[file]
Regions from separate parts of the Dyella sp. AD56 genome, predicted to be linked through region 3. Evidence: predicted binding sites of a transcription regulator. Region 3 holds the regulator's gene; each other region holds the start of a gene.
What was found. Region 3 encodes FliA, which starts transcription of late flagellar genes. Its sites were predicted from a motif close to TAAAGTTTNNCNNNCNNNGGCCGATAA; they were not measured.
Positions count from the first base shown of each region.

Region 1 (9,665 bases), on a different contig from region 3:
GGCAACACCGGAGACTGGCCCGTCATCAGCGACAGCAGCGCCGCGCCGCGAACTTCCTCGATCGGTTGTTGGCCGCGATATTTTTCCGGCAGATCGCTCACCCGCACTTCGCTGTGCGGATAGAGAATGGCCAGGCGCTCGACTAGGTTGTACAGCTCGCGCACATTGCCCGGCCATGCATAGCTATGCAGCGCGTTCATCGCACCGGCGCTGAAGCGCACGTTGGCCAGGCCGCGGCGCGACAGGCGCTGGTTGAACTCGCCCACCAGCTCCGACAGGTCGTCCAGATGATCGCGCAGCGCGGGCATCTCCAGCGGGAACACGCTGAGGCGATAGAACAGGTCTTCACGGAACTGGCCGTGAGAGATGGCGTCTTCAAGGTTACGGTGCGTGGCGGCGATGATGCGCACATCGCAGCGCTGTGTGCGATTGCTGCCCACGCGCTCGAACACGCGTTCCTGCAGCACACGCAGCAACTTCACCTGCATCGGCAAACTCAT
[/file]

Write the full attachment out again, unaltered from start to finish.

Regions from separate parts of the Dyella sp. AD56 genome, predicted to be linked through region 3. Evidence: predicted binding sites of a transcription regulator. Region 3 holds the regulator's gene; each other region holds the start of a gene.
What was found. Region 3 encodes FliA, which starts transcription of late flagellar genes. Its sites were predicted from a motif close to TAAAGTTTNNCNNNCNNNGGCCGATAA; they were not measured.
Positions count from the first base shown of each region.

Region 1 (9,665 bases), on a different contig from region 3:
GGCAACACCGGAGACTGGCCCGTCATCAGCGACAGCAGCGCCGCGCCGCGAACTTCCTCGATCGGTTGTTGGCCGCGATATTTTTCCGGCAGATCGCTCACCCGCACTTCGCTGTGCGGATAGAGAATGGCCAGGCGCTCGACTAGGTTGTACAGCTCGCGCACATTGCCCGGCCATGCATAGCTATGCAGCGCGTTCATCGCACCGGCGCTGAAGCGCACGTTGGCCAGGCCGCGGCGCGACAGGCGCTGGTTGAACTCGCCCACCAGCTCCGACAGGTCGTCCAGATGATCGCGCAGCGCGGGCATCTCCAGCGGGAACACGCTGAGGCGATAGAACAGGTCTTCACGGAACTGGCCGTGAGAGATGGCGTCTTCAAGGTTACGGTGCGTGGCGGCGATGATGCGCACATCGCAGCGCTGTGTGCGATTGCTGCCCACGCGCTCGAACACGCGTTCCTGCAGCACACGCAGCAACTTCACCTGCATCGGCAAACTCAT